Podcast Episode 28: Annie Jones (Owner of The Bookshelf, Thomasville & Co-Host of From the Front Porch Podcast)

September 4, 2019 Podcast 3

Annie Jones

In Episode 28, Annie Jones, owner of The Bookshelf in Thomasville, GA and Co-Host of the From the Front Porch podcast, joins me to talk about owning a bookstore…and answer listener questions! Plus, bonus new release recommendations!

This post contains affiliate links (plus: here’s your Amazon Smile-specific affiliate link), through which I make a small commission when you make a purchase (at no cost to you!).

Highlights

  • Annie’s business strategy to grow The Bookshelf.
  • The original mission of the From the Front Porch podcast that was never filled.
  • Where Annie spends most of her time as a bookstore owner (rather than a bookseller).
  • Annie’s best advice for small business owners.
  • What would surprise people about owning a bookstore.
  • How Annie and her staff select what books to buy for the store…and The Bookshelf’s “store reading taste.”
  • The “Annie” and “Thomasville” Reading Taste Venn Diagram.
  • The book that’s selling like hotcakes that Annie is surprised to see sell like hotcakes.
  • How books make it onto the front tables at certain bookstores (and how this works at The Bookshelf).
  • What happened when Annie set a goal to read 100 books in one year.
  • Annie’s favorite news sources.
  • Bonus upcoming releases Annie is excited about.
  • How Annie decides which ARC’s to read.
  • Annie’s advice for where to start with Jane Austen.

Annie’s Book Recommendations

Two OLD Books She Loves

Two NEW Books She Loves

One Book She DIDN’T Love

Three NEW RELEASES She’s Excited About

Other Books Mentioned

Other Links

About Annie

Annie JonesWebsite | Instagram | Twitter

Annie B. Jones owns The Bookshelf, an independent bookstore in downtown Thomasville, Georgia, where she and her husband Jordan have lived since 2013. A Tallahassee, Florida, native, Annie graduated summa cum laude with her degree in journalism from the Great Books Honors College at  Faulkner University before becoming a writer and editor for The Florida Bar News and Journal.

In 2012, she began living her Kathleen Kelly-dream as the manager of The Bookshelf in Tallahassee, and in 2013, she took over operations of the flagship store in Thomasville. Annie was featured as one of Southern Living magazine’s 50 innovators changing the South; The Bookshelf was listed in the top ten of the 2016 Independent Small Business of the Year Awards, and in 2017, it was named Small Business of the Year by the Thomasville-Thomas County Chamber of Commerce.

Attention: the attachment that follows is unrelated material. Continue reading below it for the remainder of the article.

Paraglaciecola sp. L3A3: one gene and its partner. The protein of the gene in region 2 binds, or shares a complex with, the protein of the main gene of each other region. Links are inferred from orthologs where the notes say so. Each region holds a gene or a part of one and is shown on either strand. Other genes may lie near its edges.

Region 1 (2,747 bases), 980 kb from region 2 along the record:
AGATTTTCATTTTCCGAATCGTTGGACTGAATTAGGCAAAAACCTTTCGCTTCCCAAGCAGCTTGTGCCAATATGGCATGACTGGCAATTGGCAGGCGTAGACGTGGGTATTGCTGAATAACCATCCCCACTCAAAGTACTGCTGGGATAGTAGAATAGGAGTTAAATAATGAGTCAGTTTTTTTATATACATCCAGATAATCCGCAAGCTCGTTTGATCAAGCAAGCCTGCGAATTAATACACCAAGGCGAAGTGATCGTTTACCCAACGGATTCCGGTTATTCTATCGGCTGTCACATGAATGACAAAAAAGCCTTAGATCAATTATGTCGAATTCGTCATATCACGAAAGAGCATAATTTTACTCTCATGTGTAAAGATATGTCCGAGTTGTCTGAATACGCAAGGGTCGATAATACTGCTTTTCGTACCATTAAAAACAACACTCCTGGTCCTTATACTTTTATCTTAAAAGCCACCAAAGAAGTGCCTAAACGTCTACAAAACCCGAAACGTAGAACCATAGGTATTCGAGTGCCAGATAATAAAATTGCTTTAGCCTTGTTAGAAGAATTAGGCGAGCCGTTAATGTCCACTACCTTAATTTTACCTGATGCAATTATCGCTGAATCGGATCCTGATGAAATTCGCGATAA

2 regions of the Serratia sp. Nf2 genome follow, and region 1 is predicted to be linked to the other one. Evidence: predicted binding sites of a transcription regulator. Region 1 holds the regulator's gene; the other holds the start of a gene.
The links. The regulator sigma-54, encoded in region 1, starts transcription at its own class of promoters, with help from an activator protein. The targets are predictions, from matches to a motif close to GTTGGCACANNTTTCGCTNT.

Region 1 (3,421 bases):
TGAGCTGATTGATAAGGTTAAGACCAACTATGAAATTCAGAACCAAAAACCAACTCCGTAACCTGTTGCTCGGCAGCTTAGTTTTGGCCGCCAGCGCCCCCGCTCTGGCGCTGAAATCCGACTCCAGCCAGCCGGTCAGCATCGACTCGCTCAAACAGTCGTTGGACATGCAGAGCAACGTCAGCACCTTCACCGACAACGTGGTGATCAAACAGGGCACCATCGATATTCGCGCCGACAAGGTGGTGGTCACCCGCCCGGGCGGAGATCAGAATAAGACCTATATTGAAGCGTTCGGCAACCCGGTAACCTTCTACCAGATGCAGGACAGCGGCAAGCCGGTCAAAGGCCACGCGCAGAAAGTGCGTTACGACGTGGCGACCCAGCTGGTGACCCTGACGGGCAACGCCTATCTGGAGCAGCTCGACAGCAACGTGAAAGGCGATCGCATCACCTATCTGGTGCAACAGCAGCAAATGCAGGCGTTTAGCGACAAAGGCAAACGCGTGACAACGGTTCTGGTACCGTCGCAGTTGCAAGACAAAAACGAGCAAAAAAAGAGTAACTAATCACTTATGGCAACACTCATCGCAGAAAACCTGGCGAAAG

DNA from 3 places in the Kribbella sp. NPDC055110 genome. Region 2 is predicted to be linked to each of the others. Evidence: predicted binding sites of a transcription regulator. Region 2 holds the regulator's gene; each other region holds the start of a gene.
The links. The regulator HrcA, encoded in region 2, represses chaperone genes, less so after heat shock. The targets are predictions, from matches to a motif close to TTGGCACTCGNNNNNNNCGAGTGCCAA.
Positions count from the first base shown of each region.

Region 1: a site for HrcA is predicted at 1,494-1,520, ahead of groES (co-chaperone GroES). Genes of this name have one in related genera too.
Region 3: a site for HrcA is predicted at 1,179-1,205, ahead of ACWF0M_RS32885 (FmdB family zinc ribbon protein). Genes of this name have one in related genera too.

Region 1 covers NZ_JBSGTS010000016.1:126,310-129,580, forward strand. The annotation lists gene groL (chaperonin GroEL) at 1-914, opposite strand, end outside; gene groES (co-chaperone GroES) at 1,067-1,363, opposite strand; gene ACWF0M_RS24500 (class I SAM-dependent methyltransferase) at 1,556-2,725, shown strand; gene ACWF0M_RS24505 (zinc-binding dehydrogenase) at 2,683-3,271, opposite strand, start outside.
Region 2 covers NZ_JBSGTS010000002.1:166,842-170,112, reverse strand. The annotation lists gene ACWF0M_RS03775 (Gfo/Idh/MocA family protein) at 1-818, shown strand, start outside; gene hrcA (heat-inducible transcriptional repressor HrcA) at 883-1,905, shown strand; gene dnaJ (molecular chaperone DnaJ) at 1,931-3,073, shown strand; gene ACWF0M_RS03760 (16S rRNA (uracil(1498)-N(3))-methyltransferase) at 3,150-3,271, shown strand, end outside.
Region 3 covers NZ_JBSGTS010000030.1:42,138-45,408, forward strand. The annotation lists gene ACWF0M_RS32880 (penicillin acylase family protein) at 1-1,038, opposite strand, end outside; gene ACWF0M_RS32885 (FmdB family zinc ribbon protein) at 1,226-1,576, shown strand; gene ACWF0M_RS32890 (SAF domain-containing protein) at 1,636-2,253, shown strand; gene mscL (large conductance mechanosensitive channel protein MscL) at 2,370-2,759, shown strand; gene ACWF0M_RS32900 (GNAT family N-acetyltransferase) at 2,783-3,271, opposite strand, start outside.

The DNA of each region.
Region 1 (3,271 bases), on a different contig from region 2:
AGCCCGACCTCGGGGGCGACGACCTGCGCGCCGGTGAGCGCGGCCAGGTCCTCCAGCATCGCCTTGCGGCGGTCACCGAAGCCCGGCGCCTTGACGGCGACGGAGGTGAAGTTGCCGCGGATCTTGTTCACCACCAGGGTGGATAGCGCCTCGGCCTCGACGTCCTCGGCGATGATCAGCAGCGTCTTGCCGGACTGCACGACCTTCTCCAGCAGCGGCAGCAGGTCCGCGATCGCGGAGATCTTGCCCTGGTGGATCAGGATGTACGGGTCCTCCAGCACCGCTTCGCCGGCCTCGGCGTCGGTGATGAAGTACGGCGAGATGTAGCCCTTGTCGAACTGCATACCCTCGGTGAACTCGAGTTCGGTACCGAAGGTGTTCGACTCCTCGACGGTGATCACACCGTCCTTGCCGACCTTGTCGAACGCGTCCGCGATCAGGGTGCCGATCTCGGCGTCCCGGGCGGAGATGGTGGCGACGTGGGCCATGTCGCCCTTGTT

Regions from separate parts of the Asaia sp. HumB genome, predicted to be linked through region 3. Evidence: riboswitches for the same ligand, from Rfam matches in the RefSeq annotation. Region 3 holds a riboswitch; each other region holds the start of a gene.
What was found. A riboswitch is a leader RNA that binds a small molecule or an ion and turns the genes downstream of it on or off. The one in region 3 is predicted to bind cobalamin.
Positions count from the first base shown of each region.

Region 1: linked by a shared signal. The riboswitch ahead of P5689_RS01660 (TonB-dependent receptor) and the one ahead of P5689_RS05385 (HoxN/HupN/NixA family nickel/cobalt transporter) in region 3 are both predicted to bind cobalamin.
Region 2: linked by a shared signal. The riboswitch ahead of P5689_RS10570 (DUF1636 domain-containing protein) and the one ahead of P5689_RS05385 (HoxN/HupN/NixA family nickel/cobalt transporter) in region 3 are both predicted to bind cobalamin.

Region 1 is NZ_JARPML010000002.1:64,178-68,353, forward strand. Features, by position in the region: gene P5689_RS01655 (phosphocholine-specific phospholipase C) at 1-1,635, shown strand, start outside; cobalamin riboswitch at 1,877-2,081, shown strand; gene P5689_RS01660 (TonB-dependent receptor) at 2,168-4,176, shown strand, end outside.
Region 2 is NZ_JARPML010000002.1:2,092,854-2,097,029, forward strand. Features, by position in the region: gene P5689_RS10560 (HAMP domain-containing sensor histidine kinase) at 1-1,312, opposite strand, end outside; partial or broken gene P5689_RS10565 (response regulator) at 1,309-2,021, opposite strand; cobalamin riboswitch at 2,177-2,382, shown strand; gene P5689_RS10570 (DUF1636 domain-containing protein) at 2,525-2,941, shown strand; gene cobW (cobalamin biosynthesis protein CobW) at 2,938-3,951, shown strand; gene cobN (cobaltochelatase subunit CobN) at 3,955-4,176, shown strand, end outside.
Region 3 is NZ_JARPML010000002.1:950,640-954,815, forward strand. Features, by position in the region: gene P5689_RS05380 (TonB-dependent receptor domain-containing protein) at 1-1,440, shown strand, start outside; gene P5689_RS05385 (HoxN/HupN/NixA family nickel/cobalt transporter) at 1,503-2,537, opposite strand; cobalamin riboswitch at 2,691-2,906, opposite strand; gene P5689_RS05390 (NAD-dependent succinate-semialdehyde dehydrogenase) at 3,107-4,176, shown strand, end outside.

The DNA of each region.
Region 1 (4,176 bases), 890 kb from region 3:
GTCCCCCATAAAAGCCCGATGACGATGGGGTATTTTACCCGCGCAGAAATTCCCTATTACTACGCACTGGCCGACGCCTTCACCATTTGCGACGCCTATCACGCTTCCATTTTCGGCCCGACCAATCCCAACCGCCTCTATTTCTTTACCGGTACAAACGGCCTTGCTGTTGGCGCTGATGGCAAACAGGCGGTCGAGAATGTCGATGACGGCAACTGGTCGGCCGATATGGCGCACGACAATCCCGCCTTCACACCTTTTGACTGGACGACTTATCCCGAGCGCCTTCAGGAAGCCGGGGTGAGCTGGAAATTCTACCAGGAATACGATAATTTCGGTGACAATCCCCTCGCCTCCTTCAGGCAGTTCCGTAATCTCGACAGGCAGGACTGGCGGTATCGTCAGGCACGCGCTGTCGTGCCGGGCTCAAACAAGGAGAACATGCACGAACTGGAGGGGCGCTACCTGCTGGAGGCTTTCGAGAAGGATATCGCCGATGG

Annie currently co-hosts From the Front Porch, a weekly podcast about books, small business, and life in the South.

Next Episode

We’re now back to weekly episodes!

The first Mini Episode…featuring Katie of @katieneedsabiggerbookshelf (airing Wednesday, September 11).

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3 Responses to “Podcast Episode 28: Annie Jones (Owner of The Bookshelf, Thomasville & Co-Host of From the Front Porch Podcast)”

  1. Jan

    What a great episode – so interesting! Two of my favorite podcasters in the same episode

    She’s wrong that no one will agree with her on Crawdads ! It’s my most liked and commented on review on Goodreads so there are lots of us I 100% agree with her, although she liked it more than me, ha.
    I also loved Nickel Boys, although loved seems the wrong word….I appreciated it and gave it 5 stars.

    I couldn’t get through Pride and Prejudice until I tried audio. The formal English tripped me up. But then on a friend’s recommendation I listened to it on audio and LOVED it. The wit and humor came though on audio in a way that was hard for me to pick up in print. Jane Austen is brilliant and her books are a sly commentary on the times, which I love.

    I have several books Annie mentioned and also added several titles to my tbr. Thanks!

    • Sarah Dickinson

      The language in P&P is what I’m nervous about! You know how I feel about intricate language 🙂 And I’d say the same about Nickel Boys…totally appreciated it, but love is the wrong word. But for me, I can’t give 5 stars to a book I can’t say I loved.

      • Jan

        I’m the same way with language but for some reason the audio helped. And I read it with a group, which helped, since we discussed it as we read.

        I should have been clearer…I meant that saying I “loved” a book seems frivolous with a book that deals with such a horrific true historical event. I thought it was well-written and absorbing, and it has continued to weigh on my mind, and for that, it makes it a 5 star read for me. I need an emotional connection.

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